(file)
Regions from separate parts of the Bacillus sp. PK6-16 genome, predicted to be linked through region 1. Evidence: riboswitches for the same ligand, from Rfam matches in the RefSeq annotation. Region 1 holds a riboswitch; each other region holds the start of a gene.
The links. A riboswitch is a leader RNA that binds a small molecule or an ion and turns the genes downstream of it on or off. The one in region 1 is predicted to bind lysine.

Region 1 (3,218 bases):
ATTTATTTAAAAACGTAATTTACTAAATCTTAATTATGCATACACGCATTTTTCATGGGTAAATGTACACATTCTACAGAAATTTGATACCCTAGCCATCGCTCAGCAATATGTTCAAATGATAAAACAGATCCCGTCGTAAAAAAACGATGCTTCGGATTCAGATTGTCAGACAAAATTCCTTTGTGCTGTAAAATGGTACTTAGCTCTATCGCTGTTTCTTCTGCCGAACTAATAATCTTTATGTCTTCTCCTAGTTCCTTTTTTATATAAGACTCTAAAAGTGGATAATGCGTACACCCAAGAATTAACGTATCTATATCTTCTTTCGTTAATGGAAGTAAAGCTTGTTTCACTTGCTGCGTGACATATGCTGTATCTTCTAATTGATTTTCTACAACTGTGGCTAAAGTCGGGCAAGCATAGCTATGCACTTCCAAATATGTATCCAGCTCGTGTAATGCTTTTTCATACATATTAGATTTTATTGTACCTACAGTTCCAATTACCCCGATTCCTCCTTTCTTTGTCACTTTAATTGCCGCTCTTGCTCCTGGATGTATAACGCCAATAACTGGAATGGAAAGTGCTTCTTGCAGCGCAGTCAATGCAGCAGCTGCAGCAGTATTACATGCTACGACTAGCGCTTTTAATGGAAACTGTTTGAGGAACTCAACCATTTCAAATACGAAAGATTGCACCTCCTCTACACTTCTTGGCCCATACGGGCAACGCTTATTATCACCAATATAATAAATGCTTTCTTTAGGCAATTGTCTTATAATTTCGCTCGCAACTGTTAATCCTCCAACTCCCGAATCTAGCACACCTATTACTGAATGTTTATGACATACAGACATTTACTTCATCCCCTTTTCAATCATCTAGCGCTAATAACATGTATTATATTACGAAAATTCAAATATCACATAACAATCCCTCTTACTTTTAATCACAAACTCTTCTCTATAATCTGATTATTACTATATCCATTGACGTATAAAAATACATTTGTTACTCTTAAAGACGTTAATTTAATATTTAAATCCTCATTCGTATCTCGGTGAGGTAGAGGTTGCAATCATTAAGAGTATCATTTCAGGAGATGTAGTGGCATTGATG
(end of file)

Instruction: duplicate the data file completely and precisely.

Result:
Regions from separate parts of the Bacillus sp. PK6-16 genome, predicted to be linked through region 1. Evidence: riboswitches for the same ligand, from Rfam matches in the RefSeq annotation. Region 1 holds a riboswitch; each other region holds the start of a gene.
The links. A riboswitch is a leader RNA that binds a small molecule or an ion and turns the genes downstream of it on or off. The one in region 1 is predicted to bind lysine.

Region 1 (3,218 bases):
ATTTATTTAAAAACGTAATTTACTAAATCTTAATTATGCATACACGCATTTTTCATGGGTAAATGTACACATTCTACAGAAATTTGATACCCTAGCCATCGCTCAGCAATATGTTCAAATGATAAAACAGATCCCGTCGTAAAAAAACGATGCTTCGGATTCAGATTGTCAGACAAAATTCCTTTGTGCTGTAAAATGGTACTTAGCTCTATCGCTGTTTCTTCTGCCGAACTAATAATCTTTATGTCTTCTCCTAGTTCCTTTTTTATATAAGACTCTAAAAGTGGATAATGCGTACACCCAAGAATTAACGTATCTATATCTTCTTTCGTTAATGGAAGTAAAGCTTGTTTCACTTGCTGCGTGACATATGCTGTATCTTCTAATTGATTTTCTACAACTGTGGCTAAAGTCGGGCAAGCATAGCTATGCACTTCCAAATATGTATCCAGCTCGTGTAATGCTTTTTCATACATATTAGATTTTATTGTACCTACAGTTCCAATTACCCCGATTCCTCCTTTCTTTGTCACTTTAATTGCCGCTCTTGCTCCTGGATGTATAACGCCAATAACTGGAATGGAAAGTGCTTCTTGCAGCGCAGTCAATGCAGCAGCTGCAGCAGTATTACATGCTACGACTAGCGCTTTTAATGGAAACTGTTTGAGGAACTCAACCATTTCAAATACGAAAGATTGCACCTCCTCTACACTTCTTGGCCCATACGGGCAACGCTTATTATCACCAATATAATAAATGCTTTCTTTAGGCAATTGTCTTATAATTTCGCTCGCAACTGTTAATCCTCCAACTCCCGAATCTAGCACACCTATTACTGAATGTTTATGACATACAGACATTTACTTCATCCCCTTTTCAATCATCTAGCGCTAATAACATGTATTATATTACGAAAATTCAAATATCACATAACAATCCCTCTTACTTTTAATCACAAACTCTTCTCTATAATCTGATTATTACTATATCCATTGACGTATAAAAATACATTTGTTACTCTTAAAGACGTTAATTTAATATTTAAATCCTCATTCGTATCTCGGTGAGGTAGAGGTTGCAATCATTAAGAGTATCATTTCAGGAGATGTAGTGGCATTGATG